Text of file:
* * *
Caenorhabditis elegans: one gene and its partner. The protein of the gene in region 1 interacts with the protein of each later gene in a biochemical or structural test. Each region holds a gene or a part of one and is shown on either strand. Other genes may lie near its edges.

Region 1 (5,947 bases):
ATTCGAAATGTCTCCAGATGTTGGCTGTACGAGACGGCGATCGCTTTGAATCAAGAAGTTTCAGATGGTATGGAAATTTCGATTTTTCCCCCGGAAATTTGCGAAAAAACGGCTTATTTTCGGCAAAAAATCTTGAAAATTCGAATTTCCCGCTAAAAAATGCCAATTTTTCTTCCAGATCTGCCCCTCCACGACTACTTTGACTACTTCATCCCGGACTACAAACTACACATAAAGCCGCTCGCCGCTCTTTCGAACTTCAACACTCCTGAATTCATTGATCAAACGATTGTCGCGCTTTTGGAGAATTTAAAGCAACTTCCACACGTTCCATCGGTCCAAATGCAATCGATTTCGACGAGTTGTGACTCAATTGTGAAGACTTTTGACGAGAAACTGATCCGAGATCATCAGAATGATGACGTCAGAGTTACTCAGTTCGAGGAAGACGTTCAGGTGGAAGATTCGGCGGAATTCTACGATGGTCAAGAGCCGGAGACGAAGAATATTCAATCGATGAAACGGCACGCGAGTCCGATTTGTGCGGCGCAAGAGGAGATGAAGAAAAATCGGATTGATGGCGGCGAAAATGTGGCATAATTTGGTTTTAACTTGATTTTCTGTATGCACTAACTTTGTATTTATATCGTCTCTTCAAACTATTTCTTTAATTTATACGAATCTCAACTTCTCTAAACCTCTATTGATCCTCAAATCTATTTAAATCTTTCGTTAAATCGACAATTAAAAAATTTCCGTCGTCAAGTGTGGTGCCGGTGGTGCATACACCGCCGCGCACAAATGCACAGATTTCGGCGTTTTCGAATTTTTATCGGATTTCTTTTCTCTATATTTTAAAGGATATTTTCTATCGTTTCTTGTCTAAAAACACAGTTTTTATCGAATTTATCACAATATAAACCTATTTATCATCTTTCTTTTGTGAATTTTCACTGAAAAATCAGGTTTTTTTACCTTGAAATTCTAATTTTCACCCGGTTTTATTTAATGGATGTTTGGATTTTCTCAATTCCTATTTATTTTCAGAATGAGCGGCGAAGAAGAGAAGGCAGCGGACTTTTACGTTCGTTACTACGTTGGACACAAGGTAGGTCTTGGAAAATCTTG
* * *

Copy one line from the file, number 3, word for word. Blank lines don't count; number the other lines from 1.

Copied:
ATTCGAAATGTCTCCAGATGTTGGCTGTACGAGACGGCGATCGCTTTGAATCAAGAAGTTTCAGATGGTATGGAAATTTCGATTTTTCCCCCGGAAATTTGCGAAAAAACGGCTTATTTTCGGCAAAAAATCTTGAAAATTCGAATTTCCCGCTAAAAAATGCCAATTTTTCTTCCAGATCTGCCCCTCCACGACTACTTTGACTACTTCATCCCGGACTACAAACTACACATAAAGCCGCTCGCCGCTCTTTCGAACTTCAACACTCCTGAATTCATTGATCAAACGATTGTCGCGCTTTTGGAGAATTTAAAGCAACTTCCACACGTTCCATCGGTCCAAATGCAATCGATTTCGACGAGTTGTGACTCAATTGTGAAGACTTTTGACGAGAAACTGATCCGAGATCATCAGAATGATGACGTCAGAGTTACTCAGTTCGAGGAAGACGTTCAGGTGGAAGATTCGGCGGAATTCTACGATGGTCAAGAGCCGGAGACGAAGAATATTCAATCGATGAAACGGCACGCGAGTCCGATTTGTGCGGCGCAAGAGGAGATGAAGAAAAATCGGATTGATGGCGGCGAAAATGTGGCATAATTTGGTTTTAACTTGATTTTCTGTATGCACTAACTTTGTATTTATATCGTCTCTTCAAACTATTTCTTTAATTTATACGAATCTCAACTTCTCTAAACCTCTATTGATCCTCAAATCTATTTAAATCTTTCGTTAAATCGACAATTAAAAAATTTCCGTCGTCAAGTGTGGTGCCGGTGGTGCATACACCGCCGCGCACAAATGCACAGATTTCGGCGTTTTCGAATTTTTATCGGATTTCTTTTCTCTATATTTTAAAGGATATTTTCTATCGTTTCTTGTCTAAAAACACAGTTTTTATCGAATTTATCACAATATAAACCTATTTATCATCTTTCTTTTGTGAATTTTCACTGAAAAATCAGGTTTTTTTACCTTGAAATTCTAATTTTCACCCGGTTTTATTTAATGGATGTTTGGATTTTCTCAATTCCTATTTATTTTCAGAATGAGCGGCGAAGAAGAGAAGGCAGCGGACTTTTACGTTCGTTACTACGTTGGACACAAGGTAGGTCTTGGAAAATCTTG